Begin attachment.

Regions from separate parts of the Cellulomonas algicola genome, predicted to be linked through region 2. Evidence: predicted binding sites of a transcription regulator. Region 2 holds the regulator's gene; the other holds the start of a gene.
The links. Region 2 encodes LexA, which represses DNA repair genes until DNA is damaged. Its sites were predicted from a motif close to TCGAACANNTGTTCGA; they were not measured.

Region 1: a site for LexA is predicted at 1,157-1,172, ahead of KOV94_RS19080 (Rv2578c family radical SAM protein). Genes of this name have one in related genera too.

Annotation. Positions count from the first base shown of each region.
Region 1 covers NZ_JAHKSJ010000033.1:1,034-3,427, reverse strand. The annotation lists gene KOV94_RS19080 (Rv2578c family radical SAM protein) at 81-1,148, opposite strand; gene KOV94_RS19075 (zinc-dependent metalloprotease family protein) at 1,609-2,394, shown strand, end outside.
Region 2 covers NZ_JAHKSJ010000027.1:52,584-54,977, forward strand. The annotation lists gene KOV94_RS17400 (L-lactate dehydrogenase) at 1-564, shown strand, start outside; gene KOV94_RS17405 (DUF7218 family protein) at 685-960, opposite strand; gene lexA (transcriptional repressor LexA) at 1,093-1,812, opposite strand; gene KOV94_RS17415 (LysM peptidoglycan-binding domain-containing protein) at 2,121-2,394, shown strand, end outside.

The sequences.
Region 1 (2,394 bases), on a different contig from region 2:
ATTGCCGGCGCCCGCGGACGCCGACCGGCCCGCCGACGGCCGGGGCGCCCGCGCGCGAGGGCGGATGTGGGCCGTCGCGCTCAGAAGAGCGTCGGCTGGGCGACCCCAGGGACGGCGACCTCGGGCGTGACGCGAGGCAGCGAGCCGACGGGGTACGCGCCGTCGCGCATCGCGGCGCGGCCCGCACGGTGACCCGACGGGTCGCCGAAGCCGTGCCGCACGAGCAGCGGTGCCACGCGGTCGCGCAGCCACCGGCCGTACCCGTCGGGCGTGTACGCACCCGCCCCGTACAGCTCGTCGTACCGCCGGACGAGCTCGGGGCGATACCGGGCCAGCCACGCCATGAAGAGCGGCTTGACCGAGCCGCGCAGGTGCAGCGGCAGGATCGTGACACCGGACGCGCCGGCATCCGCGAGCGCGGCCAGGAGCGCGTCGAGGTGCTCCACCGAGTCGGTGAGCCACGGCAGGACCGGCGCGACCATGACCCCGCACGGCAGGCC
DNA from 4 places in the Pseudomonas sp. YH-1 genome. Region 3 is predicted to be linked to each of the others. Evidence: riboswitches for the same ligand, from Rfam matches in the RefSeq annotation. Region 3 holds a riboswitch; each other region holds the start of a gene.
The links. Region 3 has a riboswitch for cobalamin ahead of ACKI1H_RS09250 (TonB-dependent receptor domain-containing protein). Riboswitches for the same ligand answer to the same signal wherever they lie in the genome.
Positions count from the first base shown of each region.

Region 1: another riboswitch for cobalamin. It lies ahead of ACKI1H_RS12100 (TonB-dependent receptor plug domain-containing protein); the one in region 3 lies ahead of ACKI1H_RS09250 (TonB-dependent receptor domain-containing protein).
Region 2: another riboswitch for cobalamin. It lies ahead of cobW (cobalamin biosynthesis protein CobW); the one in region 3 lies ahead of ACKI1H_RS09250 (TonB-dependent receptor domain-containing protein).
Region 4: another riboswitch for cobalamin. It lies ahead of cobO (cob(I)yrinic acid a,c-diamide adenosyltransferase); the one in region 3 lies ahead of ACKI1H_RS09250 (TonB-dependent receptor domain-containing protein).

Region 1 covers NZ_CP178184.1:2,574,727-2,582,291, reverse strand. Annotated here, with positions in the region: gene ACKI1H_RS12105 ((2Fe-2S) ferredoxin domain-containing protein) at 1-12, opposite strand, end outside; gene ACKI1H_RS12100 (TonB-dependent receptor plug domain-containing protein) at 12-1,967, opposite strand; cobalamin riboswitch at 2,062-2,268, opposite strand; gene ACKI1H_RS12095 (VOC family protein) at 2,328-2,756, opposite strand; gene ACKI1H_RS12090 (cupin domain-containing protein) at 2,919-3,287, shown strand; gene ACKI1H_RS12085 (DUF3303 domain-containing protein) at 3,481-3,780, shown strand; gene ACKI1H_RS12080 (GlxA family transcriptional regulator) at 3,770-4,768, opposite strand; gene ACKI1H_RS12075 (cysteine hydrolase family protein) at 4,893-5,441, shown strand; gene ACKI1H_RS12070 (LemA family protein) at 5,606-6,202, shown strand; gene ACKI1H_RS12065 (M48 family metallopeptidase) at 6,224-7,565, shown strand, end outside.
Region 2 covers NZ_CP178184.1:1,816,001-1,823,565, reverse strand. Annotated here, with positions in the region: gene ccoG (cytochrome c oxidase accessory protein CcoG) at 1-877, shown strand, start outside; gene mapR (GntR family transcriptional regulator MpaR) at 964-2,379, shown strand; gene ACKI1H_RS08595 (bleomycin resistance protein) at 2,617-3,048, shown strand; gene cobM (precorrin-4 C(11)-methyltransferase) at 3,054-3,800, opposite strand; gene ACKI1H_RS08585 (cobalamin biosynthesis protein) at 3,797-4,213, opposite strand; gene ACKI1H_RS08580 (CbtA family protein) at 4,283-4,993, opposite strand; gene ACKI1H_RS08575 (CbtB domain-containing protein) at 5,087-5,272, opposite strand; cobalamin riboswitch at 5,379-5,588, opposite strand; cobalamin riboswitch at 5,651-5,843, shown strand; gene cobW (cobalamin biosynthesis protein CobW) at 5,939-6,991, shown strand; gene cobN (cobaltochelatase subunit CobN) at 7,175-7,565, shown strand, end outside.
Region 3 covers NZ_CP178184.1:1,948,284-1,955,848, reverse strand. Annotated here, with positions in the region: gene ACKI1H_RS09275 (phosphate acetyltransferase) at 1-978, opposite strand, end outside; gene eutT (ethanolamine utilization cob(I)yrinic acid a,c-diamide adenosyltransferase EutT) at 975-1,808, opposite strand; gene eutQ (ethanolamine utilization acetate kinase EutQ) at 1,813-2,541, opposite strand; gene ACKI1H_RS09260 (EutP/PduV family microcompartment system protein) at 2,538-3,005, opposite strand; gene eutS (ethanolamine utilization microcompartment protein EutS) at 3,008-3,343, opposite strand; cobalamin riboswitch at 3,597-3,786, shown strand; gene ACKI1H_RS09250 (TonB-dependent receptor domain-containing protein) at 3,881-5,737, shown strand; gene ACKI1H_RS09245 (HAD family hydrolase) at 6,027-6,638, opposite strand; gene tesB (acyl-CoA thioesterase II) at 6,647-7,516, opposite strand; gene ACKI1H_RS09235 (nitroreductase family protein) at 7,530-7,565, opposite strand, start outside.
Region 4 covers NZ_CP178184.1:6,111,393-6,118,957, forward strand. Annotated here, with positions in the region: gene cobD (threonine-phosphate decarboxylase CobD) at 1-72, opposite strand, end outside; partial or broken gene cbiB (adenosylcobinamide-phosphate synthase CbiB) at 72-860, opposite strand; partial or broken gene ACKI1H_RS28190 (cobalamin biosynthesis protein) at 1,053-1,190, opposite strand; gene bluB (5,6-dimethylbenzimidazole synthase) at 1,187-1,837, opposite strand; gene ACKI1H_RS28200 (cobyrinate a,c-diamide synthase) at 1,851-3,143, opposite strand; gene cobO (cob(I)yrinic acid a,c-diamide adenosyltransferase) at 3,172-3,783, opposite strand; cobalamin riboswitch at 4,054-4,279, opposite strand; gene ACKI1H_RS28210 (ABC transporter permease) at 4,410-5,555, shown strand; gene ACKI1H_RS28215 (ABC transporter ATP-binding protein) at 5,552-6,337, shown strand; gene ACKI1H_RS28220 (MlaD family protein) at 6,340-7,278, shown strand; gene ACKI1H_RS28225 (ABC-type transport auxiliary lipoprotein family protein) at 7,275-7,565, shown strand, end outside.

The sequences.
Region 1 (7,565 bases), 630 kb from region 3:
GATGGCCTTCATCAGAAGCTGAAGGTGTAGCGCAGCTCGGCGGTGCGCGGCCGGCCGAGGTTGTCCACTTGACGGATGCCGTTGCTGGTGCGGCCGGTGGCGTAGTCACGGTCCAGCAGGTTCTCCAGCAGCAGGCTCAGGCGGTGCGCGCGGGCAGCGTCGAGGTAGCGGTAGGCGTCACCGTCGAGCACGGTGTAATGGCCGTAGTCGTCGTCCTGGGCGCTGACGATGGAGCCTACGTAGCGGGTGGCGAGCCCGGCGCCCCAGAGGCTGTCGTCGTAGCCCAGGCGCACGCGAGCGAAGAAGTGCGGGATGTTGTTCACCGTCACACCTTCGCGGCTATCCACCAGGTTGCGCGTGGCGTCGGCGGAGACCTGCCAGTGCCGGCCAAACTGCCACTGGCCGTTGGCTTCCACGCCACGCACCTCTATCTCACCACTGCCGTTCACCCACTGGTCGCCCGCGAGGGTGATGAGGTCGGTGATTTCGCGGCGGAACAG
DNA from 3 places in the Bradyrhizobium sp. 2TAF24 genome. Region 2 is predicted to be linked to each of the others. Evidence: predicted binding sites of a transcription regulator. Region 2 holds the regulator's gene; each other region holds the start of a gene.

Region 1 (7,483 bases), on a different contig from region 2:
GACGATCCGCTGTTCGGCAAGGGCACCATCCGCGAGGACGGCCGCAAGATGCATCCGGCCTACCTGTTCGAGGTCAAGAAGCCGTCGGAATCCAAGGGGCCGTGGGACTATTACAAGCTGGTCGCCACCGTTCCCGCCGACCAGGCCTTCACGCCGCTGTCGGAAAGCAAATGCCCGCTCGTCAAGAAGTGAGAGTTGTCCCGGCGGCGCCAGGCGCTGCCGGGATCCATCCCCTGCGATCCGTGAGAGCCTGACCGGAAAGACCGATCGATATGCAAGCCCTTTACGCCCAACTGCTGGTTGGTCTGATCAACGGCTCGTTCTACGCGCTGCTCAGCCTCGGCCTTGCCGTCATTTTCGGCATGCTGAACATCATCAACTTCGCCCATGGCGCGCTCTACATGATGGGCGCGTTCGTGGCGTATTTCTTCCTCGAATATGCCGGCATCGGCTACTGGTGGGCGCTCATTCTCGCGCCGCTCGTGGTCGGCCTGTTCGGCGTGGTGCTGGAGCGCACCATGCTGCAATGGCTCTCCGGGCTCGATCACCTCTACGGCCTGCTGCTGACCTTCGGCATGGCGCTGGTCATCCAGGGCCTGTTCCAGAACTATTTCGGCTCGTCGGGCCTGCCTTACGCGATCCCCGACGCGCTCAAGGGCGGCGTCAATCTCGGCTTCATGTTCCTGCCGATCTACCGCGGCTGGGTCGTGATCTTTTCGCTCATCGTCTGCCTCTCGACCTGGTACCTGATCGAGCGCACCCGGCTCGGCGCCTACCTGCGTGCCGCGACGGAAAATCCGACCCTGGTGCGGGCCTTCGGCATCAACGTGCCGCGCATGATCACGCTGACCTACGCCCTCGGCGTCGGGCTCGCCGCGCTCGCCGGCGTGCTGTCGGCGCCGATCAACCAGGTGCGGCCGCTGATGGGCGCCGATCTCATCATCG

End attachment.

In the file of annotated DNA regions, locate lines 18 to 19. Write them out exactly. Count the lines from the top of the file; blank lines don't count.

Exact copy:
Region 3 covers NZ_CP178184.1:1,948,284-1,955,848, reverse strand. Annotated here, with positions in the region: gene ACKI1H_RS09275 (phosphate acetyltransferase) at 1-978, opposite strand, end outside; gene eutT (ethanolamine utilization cob(I)yrinic acid a,c-diamide adenosyltransferase EutT) at 975-1,808, opposite strand; gene eutQ (ethanolamine utilization acetate kinase EutQ) at 1,813-2,541, opposite strand; gene ACKI1H_RS09260 (EutP/PduV family microcompartment system protein) at 2,538-3,005, opposite strand; gene eutS (ethanolamine utilization microcompartment protein EutS) at 3,008-3,343, opposite strand; cobalamin riboswitch at 3,597-3,786, shown strand; gene ACKI1H_RS09250 (TonB-dependent receptor domain-containing protein) at 3,881-5,737, shown strand; gene ACKI1H_RS09245 (HAD family hydrolase) at 6,027-6,638, opposite strand; gene tesB (acyl-CoA thioesterase II) at 6,647-7,516, opposite strand; gene ACKI1H_RS09235 (nitroreductase family protein) at 7,530-7,565, opposite strand, start outside.
Region 4 covers NZ_CP178184.1:6,111,393-6,118,957, forward strand. Annotated here, with positions in the region: gene cobD (threonine-phosphate decarboxylase CobD) at 1-72, opposite strand, end outside; partial or broken gene cbiB (adenosylcobinamide-phosphate synthase CbiB) at 72-860, opposite strand; partial or broken gene ACKI1H_RS28190 (cobalamin biosynthesis protein) at 1,053-1,190, opposite strand; gene bluB (5,6-dimethylbenzimidazole synthase) at 1,187-1,837, opposite strand; gene ACKI1H_RS28200 (cobyrinate a,c-diamide synthase) at 1,851-3,143, opposite strand; gene cobO (cob(I)yrinic acid a,c-diamide adenosyltransferase) at 3,172-3,783, opposite strand; cobalamin riboswitch at 4,054-4,279, opposite strand; gene ACKI1H_RS28210 (ABC transporter permease) at 4,410-5,555, shown strand; gene ACKI1H_RS28215 (ABC transporter ATP-binding protein) at 5,552-6,337, shown strand; gene ACKI1H_RS28220 (MlaD family protein) at 6,340-7,278, shown strand; gene ACKI1H_RS28225 (ABC-type transport auxiliary lipoprotein family protein) at 7,275-7,565, shown strand, end outside.